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Collaborative Design

The architecture profession is a collaborative one. Not often do you find an architect who designs a building all on his or her own anymore. From the owner to the structural engineer, the landscape designer to the lighting designer, everyone has a role they play in the creation of a building or project.

Collaboration is evident in every project featured on the pages of this magazine. It's also evident in the articles that highlight a part of the building and designing process.

In this month's Constructive Insights, Alan Scott of YR&G Sustainability in Portland, Ore., discusses building envelope commissioning. Part of designing high-performance building envelopes is working with the Building Envelope Commissioning Authority (BECxA) to help with the design, detailing, installation and maintenance of the mechanical, electrical and plumbing systems. The BECxA is involved in a project as early as the design phase, and helps to ensure all of the building systems are installed and working properly. To achieve this, the BECxA must work closely with the architect and other contractors involved in a project.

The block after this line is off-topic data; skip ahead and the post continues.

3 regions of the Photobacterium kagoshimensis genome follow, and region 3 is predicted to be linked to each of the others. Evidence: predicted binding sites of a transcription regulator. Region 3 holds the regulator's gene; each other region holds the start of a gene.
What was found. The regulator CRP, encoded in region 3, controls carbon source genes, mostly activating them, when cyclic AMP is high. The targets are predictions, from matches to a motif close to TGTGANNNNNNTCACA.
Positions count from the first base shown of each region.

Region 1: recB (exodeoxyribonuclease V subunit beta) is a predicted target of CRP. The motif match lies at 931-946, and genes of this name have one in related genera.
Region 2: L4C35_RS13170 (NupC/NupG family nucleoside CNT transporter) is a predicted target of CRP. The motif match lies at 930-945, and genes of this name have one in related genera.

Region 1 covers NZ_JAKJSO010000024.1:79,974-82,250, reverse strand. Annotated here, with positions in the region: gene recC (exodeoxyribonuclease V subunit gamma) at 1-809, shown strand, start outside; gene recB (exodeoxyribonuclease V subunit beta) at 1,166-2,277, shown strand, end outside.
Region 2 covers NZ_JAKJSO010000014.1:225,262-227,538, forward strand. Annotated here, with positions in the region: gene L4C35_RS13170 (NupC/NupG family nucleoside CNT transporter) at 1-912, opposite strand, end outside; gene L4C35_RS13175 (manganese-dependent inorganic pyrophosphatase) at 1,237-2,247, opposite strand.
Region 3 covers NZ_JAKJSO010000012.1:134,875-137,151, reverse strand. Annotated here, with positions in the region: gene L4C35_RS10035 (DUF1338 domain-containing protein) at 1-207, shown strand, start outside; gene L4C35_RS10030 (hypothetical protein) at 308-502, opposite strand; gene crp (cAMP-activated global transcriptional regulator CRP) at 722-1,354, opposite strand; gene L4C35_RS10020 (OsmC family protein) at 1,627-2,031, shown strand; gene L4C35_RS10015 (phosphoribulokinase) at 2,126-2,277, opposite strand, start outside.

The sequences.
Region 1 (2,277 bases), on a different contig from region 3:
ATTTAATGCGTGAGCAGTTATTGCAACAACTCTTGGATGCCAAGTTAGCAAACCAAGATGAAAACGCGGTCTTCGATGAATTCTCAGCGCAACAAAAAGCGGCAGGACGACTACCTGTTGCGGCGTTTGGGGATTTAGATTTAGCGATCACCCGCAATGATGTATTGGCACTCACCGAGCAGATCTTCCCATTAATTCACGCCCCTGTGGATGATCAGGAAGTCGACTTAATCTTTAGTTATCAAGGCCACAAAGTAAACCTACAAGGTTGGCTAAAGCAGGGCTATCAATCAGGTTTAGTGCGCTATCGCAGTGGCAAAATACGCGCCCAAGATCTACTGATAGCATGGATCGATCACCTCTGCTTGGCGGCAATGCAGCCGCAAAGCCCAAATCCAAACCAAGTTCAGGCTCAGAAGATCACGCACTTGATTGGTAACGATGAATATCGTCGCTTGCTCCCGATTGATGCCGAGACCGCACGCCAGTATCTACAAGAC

This month's Special Feature takes a look at controlling sounds and noises in metal buildings. I spoke at length with Benjamin Markham, LEED AP, director, architectural acoustics at Acentech, an acoustical consulting firm in Cambridge, Mass., who works with owners and architects to ensure the correct design choices are made during the building design and construction to achieve the proper sound isolation and noise control in a building.

Collaboration was also very important to the design of the new world headquarters in Kansas City, Mo., for architecture, engineering and construction firm Burns & McDonnell. The new building consolidates all employees from several remote sites into a single, centralized location, and has many amenities for its employees to enjoy and use. Being an employee-owned company, all design and budget decisions were made with the company's best interest in mind. This led to the inclusion of a café, barista bar, outdoor terrace, health and fitness centers, and even a fully licensed childcare facility that offers a science, technology, engineering and math (STEM)-based curriculum for employees' children.

We take a look at the new Golden 1 Center in Sacramento, Calif., and we see how the collaboration between the owner, architect, structural engineer and other team members, led to the selection of materials that gives the project its high level of sustainability. This collaboration and effort has led to the first indoor sports arena to achieve LEED Platinum certification, and ranks in the top 3 percent of all LEED-certified building with the highest LEED score achieved by a sports venue.

Collaboration is all around us. The benefits of working with other people and getting other's opinions is shown in all that we create. Working together provides immense benefits to stretching one's imagination and coming up with the best solutions to a problem. I, for one, am looking forward to see what else comes out of working together and collaborating on a common issue.


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